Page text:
A Shortage of Clotheslines

View from Monrovia-Gabarnga highway

‘There seems to be a shortage of clotheslines in this country,’ I said.

For a moment there was no response from the three others in the car.

‘What now?’ Lachlan said.

‘I say, there seems to be a shortage of clotheslines in this country,’ I said.

‘Explain,’ he said.

‘I’m observing peoples homes as we’re driving,’ I said. ‘Now my observations are not scientific, but I’m noticing a trend.’

‘About the clotheslines?’ Nik said.

‘Yes, about the clotheslines,’ I said. ‘You see, about half of the homes have put laundry out to dry. Of those, about half are using a clothesline or a bar suspended between two poles. But the other half – again this is not scientific – have laid their laundry to dry on the ground.’

‘Or on the zinc roof like these people,’ said Richard.

Richard is a teacher at the American school and Nik’s friend who she met some years ago in Ghana. He sat beside me on the driver’s side of the back seat. We all looked to the small huts that flew past along the driver’s side and we saw the hut where the clothes were partly draped on the corrugated roof and partly hanging off it.

‘I noticed that too,’ I said. ‘Maybe 10 percent of the homes without clotheslines dry clothes on the roof.’

‘But it’s not scientific?’ Lachlan said.

'No, it's not,' I said.

It was late in the afternoon and Lachlan was driving us fast along the mostly good highway between Gbanga and Kakata. We had left early in the morning from the Ma Ellen’s School beside the village of Duazon where Nik is the school administrator. We took the Ganta highway northeast past Kakata and Gbanga and from there along a secondary road to where there are a series of small waterfalls at Kpatawee. It was four hours on the mostly good highway and then an hour and a wrong turn on the dusty secondary road to the ‘Eco-park’.

At the waterfall, Lachlan followed a path that led up to the top step of the falls. Nik and Richard took photos looking up from the pools below and I skipped along the rocks to an island between the two sides and I recorded a video-gram to Jess. I narrated in the silly, awkward way that most of our video-grams go because neither of us performs well speaking to the camera.

‘Hi Jess,’ I narrated. ‘This is the waterfall at Kpatawee. See, the water starts there and goes down to there and then it keeps going. Wish you were here…’

Waterfall at Kpatawee

After we had a look around, we brought the cooler from the car to where there was a bench beside one of the pools in the river. We ate a lunch of meat and cheese and chips and cookies and we drank mostly cold water and soft drinks. While we ate, a missionary family arrived in a white hardtop Land Cruiser. When it was parked, the missionaries’ children and some local children filed quickly out. They went down the path and over the rocks and dipped into the pool beneath the main falls. The missionaries applied sunscreen and one retrieved a camera with a telephoto lens. On the doors of the Land Cruiser was the decal of a red cross being suspended from a long horizontal bar as though to resemble a helicopter.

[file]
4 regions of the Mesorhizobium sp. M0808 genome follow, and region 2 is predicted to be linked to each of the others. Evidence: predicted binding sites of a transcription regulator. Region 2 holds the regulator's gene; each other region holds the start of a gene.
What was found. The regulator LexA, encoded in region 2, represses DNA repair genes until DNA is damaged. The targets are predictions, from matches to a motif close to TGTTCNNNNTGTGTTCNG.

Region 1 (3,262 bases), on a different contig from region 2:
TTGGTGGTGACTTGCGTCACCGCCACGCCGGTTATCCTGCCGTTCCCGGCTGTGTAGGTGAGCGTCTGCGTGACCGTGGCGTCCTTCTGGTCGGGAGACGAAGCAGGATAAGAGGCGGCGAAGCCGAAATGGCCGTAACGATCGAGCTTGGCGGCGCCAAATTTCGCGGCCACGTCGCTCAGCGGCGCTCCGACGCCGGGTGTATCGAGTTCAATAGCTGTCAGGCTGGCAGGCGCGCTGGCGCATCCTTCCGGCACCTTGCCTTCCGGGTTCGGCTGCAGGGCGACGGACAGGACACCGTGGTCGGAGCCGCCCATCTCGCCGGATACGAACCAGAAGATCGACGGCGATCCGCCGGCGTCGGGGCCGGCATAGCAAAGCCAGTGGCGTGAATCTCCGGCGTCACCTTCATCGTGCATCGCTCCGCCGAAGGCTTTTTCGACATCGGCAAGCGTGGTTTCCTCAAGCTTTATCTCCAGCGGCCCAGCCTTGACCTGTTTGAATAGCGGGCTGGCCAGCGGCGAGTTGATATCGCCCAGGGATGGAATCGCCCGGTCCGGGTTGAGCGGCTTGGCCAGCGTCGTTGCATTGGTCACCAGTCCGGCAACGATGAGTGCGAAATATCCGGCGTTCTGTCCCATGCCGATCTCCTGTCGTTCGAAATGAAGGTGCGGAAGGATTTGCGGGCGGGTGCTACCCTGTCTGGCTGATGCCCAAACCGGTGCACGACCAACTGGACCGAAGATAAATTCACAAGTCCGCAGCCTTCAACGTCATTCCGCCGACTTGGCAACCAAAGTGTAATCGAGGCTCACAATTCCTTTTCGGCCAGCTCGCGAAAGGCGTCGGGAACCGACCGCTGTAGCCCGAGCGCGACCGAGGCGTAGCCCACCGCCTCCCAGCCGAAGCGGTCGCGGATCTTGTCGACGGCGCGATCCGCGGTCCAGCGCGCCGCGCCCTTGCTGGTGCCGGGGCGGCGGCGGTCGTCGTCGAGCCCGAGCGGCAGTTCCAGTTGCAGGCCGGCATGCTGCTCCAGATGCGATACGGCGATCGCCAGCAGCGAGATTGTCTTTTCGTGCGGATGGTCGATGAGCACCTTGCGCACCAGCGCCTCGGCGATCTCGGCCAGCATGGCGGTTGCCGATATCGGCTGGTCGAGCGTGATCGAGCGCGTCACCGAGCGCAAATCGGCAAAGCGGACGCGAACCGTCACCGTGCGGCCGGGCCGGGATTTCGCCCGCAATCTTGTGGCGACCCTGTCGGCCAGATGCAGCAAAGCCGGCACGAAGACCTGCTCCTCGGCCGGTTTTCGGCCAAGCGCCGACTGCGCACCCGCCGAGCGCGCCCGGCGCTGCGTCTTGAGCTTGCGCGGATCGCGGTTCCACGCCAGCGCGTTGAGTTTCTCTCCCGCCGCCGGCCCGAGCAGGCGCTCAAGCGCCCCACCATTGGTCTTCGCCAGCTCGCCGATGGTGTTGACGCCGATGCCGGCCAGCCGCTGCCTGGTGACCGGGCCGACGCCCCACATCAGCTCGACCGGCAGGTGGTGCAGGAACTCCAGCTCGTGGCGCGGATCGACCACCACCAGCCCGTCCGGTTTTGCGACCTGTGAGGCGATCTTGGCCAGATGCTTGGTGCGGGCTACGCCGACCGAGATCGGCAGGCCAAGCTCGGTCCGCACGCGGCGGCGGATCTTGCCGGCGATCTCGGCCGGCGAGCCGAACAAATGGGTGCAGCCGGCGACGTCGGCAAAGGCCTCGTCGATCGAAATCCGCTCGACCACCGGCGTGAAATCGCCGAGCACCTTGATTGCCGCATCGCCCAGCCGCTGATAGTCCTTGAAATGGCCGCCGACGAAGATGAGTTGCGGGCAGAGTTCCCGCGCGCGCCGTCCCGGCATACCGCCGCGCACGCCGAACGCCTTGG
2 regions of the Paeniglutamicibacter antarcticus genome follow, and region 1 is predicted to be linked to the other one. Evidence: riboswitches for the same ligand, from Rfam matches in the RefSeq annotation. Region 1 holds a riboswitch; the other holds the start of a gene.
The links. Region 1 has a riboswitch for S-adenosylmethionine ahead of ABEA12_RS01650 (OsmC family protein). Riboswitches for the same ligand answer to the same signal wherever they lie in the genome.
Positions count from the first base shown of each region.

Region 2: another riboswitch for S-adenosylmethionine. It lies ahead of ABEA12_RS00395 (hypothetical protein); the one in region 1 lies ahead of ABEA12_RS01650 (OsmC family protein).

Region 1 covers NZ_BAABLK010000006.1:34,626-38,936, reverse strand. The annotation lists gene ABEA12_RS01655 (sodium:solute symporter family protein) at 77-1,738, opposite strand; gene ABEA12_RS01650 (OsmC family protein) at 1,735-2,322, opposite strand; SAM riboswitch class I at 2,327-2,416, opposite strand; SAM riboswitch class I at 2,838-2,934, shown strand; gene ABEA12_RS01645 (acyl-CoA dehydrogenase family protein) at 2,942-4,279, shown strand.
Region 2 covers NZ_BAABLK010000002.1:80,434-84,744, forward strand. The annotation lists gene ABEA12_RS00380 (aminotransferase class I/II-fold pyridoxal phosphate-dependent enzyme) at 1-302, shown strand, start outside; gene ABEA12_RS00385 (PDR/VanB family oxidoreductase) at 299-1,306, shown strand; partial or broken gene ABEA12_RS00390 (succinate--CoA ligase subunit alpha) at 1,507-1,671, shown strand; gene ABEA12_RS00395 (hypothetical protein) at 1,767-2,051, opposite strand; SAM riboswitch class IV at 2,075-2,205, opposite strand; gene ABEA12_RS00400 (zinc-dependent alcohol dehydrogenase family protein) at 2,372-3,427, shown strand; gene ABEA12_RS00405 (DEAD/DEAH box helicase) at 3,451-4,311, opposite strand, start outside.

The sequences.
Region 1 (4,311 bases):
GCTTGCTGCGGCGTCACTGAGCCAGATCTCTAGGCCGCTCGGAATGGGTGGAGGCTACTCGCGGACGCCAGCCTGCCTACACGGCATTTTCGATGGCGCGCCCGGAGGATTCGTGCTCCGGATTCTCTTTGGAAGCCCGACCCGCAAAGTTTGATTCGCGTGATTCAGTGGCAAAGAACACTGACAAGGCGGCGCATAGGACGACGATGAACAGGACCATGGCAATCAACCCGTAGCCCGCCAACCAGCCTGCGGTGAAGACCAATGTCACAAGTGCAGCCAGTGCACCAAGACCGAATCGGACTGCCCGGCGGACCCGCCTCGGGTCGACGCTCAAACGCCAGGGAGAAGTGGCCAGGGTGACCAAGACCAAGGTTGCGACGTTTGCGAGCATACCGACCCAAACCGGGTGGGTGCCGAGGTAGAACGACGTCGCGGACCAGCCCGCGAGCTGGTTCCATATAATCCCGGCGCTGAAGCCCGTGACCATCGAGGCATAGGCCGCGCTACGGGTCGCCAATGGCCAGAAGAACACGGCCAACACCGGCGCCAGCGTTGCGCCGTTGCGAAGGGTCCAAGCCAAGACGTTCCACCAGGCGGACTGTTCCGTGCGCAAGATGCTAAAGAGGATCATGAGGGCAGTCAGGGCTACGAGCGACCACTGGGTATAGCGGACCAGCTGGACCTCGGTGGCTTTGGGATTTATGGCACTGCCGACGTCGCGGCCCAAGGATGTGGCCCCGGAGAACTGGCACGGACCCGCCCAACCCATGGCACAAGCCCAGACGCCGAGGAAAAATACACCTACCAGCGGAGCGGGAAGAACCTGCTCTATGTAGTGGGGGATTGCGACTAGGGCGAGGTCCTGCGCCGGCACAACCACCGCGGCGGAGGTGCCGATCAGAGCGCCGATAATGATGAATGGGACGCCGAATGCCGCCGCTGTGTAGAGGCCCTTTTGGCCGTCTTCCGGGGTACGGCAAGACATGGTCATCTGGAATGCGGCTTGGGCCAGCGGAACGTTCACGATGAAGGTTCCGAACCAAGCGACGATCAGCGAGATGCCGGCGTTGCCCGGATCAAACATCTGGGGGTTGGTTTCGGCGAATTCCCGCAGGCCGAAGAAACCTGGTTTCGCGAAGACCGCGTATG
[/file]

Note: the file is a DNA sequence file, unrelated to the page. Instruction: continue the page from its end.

‘Maybe they are the Special Forces missionaries,’ I said.

‘I don’t think so,’ Nik said.

‘Maybe that’s their shtick,’ I said. ‘You know, repel in through the roof, blow everyone away with a sermon and some bible verses, and then bugger off to the next village.’

‘Come on,’ Lachlan said. ‘They helicopter into a remote village to evangelize for Sunday mass and they are back before dark for a cold drink and a hot shower.’

‘Shock and awe,’ I said.

Landscape at Kpatawee

When we finished lunch we loaded the car and we left along the dusty road that circled a forested hill beyond a burned field.

‘I think they lay the clothes to dry on the grass because it gives a fresh smell,’ Richard said after he had considered the question of the shortage of clotheslines.

‘Interesting,’ I said. ‘Let me take a few observations.’

‘It’s not scientific though,’ said Lachlan.

‘No it’s not,’ I said.

I announced my findings as they came.

‘Laying on the grass. Clothesline. Clothesline again. Laying on the ground, no grass. Laying on the ground. On the grass. On the grass. Clothesline. On the grass. No grass that time,’ I said.

We sped past a few more huts and I noted what I saw.

‘No, I’m not convinced,’ I said. ‘In some cases they are on the grass but just as many times they are on the dirt or a rock or something else.’

‘We’re coming up to a checkpoint,’ Lachlan announced.

‘Places everyone. Be cool. We’re rolling,’ I said.

Then I narrated for the video, speaking in a hushed voice that was just as awkward as when I had been recording the video-gram at the waterfall only different.

‘It’s, uh, Sunday, uh, date is, uh. Anyway, we’re driving south on the, uh, Monrovia-Kakata highway. We’re doing a sting to catch a police asking for a bribe. This is our fourth attempt today. We’re approaching the checkpoint. The gate is being raised. We’re being waved through. We’re through. Damn!’

I switched off the camera.

‘I just want to get it on film once,’ I said.

‘Bad luck,’ Lachlan said.

‘It’s probably because we’re taking the green four-wheel drive with the NGO plates,’ Nik said.

‘Probably,’ Lachlan said. ‘The white jeep with the private plates is a magnet.’

After the checkpoint we continued along the mostly good highway. The sunlight was very warm coming through the windows and we grew drowsy and we were quiet for a time.

‘There’s another one with the clothes drying on the ground,’ I said.

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